Too often, students showing characteristics of dyslexia historically were thought to be unintelligent because they struggled learning to read. Research and wisdom have mercifully changed that perception.

And to that end, Iowa’s educators now have a critical tool at their fingertips to combat dyslexia among students – a neurobiological condition that causes reading difficulties in up to 20 percent of students. Two institutions — the Iowa Reading Research Center in Iowa City and Grand View University in Des Moines – now offer dyslexia endorsements designed to help teachers identify students who have characteristics of dyslexia and provide research-based remedies.

The endorsement is considered to be a game changer on how educators work with students who show characteristics of dyslexia. Those with dyslexia have difficulties with accurate or fluent word recognition and poor spelling and decoding abilities. Students who show signs of dyslexia and don’t receive proper supports likely will have problems with reading comprehension throughout school.

The University of Iowa debuted the dyslexia endorsement in the fall of 2021.

“The endorsement prepares the teachers to help assess and inform instruction for students who are struggling with reading, writing and spelling,” said Nina Lorimor-Easley, assistant director at the Iowa Reading Research Center (IRRC). “The endorsement also teaches educators how to align district instruction and how to communicate with parents.”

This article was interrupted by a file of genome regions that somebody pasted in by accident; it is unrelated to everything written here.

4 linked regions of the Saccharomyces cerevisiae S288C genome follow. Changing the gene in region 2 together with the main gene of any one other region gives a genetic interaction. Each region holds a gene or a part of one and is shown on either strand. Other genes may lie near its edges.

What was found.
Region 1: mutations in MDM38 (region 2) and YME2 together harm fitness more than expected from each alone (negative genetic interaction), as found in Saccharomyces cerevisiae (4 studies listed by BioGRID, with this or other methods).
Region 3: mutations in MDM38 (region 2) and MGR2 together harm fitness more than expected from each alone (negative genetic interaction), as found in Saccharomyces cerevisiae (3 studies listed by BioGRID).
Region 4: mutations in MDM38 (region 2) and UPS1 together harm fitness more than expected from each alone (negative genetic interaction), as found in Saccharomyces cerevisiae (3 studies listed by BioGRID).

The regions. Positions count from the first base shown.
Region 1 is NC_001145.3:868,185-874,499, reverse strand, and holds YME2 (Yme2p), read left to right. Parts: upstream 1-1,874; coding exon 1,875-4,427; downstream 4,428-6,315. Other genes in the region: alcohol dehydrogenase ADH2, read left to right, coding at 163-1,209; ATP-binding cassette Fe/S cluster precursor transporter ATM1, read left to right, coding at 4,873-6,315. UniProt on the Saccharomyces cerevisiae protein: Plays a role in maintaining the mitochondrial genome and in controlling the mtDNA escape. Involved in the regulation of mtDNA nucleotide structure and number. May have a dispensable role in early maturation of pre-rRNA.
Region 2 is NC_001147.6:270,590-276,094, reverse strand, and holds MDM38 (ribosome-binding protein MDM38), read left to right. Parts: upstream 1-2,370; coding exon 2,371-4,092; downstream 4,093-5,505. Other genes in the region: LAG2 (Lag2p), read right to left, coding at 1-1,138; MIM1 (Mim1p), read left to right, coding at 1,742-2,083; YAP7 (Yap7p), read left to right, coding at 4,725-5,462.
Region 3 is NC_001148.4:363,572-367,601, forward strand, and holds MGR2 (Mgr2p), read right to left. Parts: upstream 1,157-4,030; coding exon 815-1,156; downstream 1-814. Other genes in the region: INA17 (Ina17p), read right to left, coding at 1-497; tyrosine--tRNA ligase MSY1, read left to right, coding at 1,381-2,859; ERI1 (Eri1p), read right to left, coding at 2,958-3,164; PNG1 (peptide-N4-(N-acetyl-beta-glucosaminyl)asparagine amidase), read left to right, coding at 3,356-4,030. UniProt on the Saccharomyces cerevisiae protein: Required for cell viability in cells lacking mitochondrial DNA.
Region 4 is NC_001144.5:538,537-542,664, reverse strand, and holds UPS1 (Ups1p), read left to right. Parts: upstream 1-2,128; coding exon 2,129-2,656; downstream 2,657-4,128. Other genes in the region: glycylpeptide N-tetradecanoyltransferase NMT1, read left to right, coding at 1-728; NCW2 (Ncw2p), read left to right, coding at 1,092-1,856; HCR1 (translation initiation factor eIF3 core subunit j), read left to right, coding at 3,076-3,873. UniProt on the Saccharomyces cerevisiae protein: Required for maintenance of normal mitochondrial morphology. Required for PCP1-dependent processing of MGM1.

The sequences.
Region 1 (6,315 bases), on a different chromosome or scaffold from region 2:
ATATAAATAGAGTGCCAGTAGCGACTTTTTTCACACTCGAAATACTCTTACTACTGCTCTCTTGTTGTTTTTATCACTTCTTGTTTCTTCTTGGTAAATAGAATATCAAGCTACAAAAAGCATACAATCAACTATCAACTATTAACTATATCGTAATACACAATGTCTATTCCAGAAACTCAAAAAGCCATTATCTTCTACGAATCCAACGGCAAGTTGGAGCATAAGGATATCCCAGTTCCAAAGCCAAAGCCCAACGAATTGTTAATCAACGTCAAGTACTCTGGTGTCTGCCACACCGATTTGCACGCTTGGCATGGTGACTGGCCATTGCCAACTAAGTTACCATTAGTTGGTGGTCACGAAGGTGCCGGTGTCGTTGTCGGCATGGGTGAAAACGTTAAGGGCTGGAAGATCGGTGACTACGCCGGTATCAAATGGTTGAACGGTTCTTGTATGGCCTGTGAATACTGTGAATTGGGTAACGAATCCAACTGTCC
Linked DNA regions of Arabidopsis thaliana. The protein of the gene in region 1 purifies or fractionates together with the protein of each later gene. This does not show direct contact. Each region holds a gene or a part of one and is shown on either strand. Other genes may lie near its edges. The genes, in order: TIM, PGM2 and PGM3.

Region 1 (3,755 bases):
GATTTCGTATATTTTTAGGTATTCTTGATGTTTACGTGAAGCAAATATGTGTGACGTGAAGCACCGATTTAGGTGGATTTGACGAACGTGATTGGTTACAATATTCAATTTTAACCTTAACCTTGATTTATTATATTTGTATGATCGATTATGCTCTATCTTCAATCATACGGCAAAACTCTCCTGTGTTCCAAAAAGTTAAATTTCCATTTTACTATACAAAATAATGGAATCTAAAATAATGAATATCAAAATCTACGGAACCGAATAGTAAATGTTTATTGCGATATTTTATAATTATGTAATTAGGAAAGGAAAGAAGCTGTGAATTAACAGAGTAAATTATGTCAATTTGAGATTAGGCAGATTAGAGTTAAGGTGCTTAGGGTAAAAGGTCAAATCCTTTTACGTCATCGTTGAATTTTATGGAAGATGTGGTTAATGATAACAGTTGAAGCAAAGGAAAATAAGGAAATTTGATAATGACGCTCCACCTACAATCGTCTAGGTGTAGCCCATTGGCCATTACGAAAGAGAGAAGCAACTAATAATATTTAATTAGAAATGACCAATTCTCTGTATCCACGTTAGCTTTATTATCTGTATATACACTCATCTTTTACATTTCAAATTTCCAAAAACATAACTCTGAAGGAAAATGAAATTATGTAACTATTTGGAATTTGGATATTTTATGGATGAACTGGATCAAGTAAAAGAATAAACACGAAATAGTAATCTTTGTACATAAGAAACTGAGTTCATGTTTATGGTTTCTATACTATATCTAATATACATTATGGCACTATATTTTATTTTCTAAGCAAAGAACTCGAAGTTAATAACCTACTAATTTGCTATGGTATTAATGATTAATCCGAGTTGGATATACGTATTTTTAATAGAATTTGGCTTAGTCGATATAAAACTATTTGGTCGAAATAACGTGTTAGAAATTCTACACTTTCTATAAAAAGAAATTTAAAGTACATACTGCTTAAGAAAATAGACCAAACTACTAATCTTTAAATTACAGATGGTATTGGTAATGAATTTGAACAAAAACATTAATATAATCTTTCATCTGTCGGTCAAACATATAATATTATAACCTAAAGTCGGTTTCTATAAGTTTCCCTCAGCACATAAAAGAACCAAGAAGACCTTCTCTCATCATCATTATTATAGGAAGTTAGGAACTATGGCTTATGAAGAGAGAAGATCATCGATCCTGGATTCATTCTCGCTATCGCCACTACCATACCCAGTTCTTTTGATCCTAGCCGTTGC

The dyslexia specialist endorsement is a 1.5-year (18 credit hours) endorsement approved by the Iowa Department of Education’s Board of Educational Examiners in collaboration with the IRRC. The endorsement focuses solely on dyslexia and the reading development of students with dyslexia.

“The dyslexia endorsement is a huge advancement for our educators to add another skill to their toolbox,” said Iowa Department of Education Dyslexia Consultant Wanda Steuri. “Dyslexia should never stand in the way of a student’s success.”

Lorimor-Easley said she hopes to see many more educators come forward to receive their dyslexia endorsement.

“The need is there,” she said. “The majority of our universities prepare teachers to teach students who can read. Our teachers are not being taught effective ways to teach students who are struggling. Many of our students have a need that may not be addressed at this point, which has a downward spiral effect on their academics. This endorsement directly addresses that.”